Bristol-Myers Squibb says that Lamberto Andreotti will succeed James Cornelius as chief executive of the New York-based drugmaker.

Mr Cornelius, 66, is stepping down as CEO on May 4 but will remain as chairman “at the request of the board”. Mr Andreotti, 59, is currently president and chief operating officer at B-MS and is responsible for the global pharmaceutical business.

He is not a surprising choice, given that a year ago B-MS set up a new executive committee, which acted as the company’s “senior strategy and decision-making body”. It consisted of Mr Cornelius, Mr Andreotti, R&D head Elliot Sigal, and chief financial officer Jean-Marc Huet,and the former’s successor was expected to come from the committee.

The new CEO’s main challenge will involve facing up to the loss of earnings B-MS will suffer when the blockbuster Plavix (clopidogrel) goes off-patent in the USA in 2012. Mr Andreotti, son of ex-Italian prime minister Giulio Andreotti, said that while challenges lie ahead, “we are confident we can overcome them as we continue to successfully execute and deliver operationally, financially and strategically to maximise our future opportunities”.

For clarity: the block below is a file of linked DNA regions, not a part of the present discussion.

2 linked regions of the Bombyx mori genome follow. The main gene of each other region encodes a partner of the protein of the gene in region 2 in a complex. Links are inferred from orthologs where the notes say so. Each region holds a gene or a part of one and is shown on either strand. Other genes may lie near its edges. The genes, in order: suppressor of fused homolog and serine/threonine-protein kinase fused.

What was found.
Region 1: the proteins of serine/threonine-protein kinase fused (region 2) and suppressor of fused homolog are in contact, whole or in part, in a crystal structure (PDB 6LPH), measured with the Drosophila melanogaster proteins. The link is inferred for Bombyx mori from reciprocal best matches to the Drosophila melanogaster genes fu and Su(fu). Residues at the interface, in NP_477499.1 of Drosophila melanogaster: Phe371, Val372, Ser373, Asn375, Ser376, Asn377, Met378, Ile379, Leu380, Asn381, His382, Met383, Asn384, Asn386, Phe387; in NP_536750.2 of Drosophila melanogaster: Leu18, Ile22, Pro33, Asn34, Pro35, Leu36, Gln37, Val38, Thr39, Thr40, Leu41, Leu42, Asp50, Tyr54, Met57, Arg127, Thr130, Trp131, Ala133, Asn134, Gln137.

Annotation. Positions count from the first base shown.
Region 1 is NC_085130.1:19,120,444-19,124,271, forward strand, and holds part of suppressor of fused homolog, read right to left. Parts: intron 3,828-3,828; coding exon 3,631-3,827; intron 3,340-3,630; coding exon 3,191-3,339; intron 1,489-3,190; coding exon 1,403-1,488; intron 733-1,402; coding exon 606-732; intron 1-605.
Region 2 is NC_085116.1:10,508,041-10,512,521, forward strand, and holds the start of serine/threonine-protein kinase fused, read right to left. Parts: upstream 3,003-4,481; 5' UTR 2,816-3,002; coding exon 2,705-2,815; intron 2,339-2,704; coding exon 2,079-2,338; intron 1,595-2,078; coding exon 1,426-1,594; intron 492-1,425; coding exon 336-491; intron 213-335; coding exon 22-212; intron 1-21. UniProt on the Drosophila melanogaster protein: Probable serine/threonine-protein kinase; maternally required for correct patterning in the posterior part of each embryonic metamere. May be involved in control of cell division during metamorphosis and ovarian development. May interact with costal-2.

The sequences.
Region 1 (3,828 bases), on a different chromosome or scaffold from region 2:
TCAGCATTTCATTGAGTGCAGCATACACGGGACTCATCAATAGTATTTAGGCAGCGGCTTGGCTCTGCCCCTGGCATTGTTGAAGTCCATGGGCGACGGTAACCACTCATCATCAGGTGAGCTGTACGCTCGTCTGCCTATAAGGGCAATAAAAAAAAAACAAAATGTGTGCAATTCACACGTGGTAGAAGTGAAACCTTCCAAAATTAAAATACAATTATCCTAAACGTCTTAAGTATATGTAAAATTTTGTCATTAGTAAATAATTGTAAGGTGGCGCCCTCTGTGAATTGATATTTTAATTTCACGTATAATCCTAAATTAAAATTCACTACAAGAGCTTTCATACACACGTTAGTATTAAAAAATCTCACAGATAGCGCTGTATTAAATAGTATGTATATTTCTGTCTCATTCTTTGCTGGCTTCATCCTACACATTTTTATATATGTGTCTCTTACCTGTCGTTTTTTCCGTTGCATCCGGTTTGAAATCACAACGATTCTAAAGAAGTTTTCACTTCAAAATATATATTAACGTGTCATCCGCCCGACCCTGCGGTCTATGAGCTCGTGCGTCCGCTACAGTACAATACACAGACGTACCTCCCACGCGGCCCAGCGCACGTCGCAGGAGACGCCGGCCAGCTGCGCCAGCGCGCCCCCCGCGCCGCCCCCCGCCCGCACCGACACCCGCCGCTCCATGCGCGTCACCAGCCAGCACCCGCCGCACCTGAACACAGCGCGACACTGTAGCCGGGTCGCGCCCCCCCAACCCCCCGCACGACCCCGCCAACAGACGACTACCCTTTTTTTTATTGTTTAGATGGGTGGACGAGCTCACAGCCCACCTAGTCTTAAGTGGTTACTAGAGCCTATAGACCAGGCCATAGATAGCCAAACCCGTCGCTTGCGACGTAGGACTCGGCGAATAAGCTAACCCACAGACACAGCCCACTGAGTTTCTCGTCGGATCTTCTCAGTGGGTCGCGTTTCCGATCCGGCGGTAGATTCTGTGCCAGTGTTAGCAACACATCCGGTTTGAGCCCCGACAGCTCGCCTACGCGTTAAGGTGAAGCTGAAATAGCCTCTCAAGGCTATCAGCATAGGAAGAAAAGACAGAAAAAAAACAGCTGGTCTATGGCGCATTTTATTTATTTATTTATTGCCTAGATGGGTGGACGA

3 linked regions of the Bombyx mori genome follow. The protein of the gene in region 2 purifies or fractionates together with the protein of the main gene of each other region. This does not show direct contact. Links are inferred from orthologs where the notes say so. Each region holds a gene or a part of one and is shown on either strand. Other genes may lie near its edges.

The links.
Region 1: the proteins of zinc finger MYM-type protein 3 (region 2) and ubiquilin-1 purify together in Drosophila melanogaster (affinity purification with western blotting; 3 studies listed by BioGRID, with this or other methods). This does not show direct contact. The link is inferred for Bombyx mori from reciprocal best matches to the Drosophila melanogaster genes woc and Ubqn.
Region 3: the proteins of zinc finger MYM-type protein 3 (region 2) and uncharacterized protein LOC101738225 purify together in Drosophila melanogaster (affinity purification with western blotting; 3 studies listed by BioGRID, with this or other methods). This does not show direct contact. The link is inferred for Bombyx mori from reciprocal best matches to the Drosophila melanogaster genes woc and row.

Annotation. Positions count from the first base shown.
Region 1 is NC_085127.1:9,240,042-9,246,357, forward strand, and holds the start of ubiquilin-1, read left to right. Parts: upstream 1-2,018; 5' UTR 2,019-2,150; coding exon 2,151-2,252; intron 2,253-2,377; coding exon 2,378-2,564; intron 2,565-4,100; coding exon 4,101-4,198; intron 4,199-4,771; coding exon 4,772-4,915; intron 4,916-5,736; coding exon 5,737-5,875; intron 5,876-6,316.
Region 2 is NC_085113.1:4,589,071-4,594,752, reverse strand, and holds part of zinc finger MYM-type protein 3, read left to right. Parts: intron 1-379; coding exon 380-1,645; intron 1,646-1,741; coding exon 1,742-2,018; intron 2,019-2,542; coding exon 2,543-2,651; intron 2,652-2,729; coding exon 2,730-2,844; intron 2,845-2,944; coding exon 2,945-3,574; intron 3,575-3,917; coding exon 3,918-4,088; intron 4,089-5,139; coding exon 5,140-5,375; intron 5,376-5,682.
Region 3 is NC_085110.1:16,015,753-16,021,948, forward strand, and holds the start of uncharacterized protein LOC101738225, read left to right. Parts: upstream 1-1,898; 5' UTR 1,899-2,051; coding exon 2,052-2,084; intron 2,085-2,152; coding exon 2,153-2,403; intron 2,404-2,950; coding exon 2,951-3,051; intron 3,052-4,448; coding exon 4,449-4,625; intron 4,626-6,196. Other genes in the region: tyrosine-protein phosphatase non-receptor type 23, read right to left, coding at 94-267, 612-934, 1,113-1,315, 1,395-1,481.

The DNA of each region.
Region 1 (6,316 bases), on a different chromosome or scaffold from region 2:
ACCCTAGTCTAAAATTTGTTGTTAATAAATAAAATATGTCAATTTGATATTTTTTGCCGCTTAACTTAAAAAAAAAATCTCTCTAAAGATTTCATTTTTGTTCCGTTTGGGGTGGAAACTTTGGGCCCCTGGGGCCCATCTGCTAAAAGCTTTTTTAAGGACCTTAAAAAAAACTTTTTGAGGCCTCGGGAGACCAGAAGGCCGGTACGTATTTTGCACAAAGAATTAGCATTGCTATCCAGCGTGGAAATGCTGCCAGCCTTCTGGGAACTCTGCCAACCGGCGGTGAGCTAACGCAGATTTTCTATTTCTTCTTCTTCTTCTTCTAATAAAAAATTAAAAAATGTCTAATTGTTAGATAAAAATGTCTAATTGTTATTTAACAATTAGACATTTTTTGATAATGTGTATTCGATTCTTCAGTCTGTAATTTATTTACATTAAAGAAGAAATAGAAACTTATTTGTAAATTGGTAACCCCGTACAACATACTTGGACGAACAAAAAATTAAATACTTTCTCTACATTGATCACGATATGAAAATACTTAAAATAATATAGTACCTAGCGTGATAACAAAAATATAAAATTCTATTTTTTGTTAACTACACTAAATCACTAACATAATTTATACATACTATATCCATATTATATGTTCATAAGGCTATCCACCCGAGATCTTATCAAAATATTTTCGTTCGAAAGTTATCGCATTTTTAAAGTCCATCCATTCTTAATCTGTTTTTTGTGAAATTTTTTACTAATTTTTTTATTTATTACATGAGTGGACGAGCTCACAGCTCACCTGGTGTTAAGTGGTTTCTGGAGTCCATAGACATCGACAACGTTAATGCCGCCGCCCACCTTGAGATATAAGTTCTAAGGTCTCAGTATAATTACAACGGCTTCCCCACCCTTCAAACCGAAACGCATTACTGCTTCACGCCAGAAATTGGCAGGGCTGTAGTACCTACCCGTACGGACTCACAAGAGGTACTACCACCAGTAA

He received the backing of Mr Cornelius who said the new boss “has demonstrated extraordinary leadership as president and COO and I believe he is the natural candidate to replace me”. He added that Mr Andreotti’s “deep knowledge and insight of the biopharma strategy make him the ideal leader as we transform into an industry benchmark”.

One drug that B-MS hopes will help fill the gap caused by the loss of Plavix revenues is belatacept, and the US Food and Drug Administration’s Cardiovascular and Renal Drugs Advisory Committee has just voted 13 to five to recommend its approval for the prevention of acute rejection in de novo kidney transplant patients.

However panel members stated that additional studies are needed to evaluate the long-term safety and efficacy of the drug, which is a selective co-stimulation blocker.